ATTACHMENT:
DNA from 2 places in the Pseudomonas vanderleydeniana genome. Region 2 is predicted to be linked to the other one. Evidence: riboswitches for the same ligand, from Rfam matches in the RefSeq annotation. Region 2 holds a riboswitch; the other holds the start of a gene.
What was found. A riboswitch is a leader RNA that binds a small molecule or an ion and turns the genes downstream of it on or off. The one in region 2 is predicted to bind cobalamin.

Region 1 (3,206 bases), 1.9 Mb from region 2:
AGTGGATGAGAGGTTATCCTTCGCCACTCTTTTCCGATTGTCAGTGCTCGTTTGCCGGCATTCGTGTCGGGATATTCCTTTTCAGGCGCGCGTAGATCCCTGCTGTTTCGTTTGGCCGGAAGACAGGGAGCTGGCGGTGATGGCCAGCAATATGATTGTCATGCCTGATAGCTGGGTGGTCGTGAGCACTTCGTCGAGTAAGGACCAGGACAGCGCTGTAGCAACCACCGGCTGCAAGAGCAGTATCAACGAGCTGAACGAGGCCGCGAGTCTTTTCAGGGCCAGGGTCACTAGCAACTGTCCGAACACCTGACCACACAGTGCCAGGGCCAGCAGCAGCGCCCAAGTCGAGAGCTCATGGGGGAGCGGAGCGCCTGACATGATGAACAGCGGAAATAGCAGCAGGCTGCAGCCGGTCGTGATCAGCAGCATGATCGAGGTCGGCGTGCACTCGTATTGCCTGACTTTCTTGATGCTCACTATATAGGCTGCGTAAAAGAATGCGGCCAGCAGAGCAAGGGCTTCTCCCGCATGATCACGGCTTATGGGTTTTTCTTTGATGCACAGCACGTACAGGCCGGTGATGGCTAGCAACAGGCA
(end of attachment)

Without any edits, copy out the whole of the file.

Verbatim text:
DNA from 2 places in the Pseudomonas vanderleydeniana genome. Region 2 is predicted to be linked to the other one. Evidence: riboswitches for the same ligand, from Rfam matches in the RefSeq annotation. Region 2 holds a riboswitch; the other holds the start of a gene.
What was found. A riboswitch is a leader RNA that binds a small molecule or an ion and turns the genes downstream of it on or off. The one in region 2 is predicted to bind cobalamin.

Region 1 (3,206 bases), 1.9 Mb from region 2:
AGTGGATGAGAGGTTATCCTTCGCCACTCTTTTCCGATTGTCAGTGCTCGTTTGCCGGCATTCGTGTCGGGATATTCCTTTTCAGGCGCGCGTAGATCCCTGCTGTTTCGTTTGGCCGGAAGACAGGGAGCTGGCGGTGATGGCCAGCAATATGATTGTCATGCCTGATAGCTGGGTGGTCGTGAGCACTTCGTCGAGTAAGGACCAGGACAGCGCTGTAGCAACCACCGGCTGCAAGAGCAGTATCAACGAGCTGAACGAGGCCGCGAGTCTTTTCAGGGCCAGGGTCACTAGCAACTGTCCGAACACCTGACCACACAGTGCCAGGGCCAGCAGCAGCGCCCAAGTCGAGAGCTCATGGGGGAGCGGAGCGCCTGACATGATGAACAGCGGAAATAGCAGCAGGCTGCAGCCGGTCGTGATCAGCAGCATGATCGAGGTCGGCGTGCACTCGTATTGCCTGACTTTCTTGATGCTCACTATATAGGCTGCGTAAAAGAATGCGGCCAGCAGAGCAAGGGCTTCTCCCGCATGATCACGGCTTATGGGTTTTTCTTTGATGCACAGCACGTACAGGCCGGTGATGGCTAGCAACAGGCA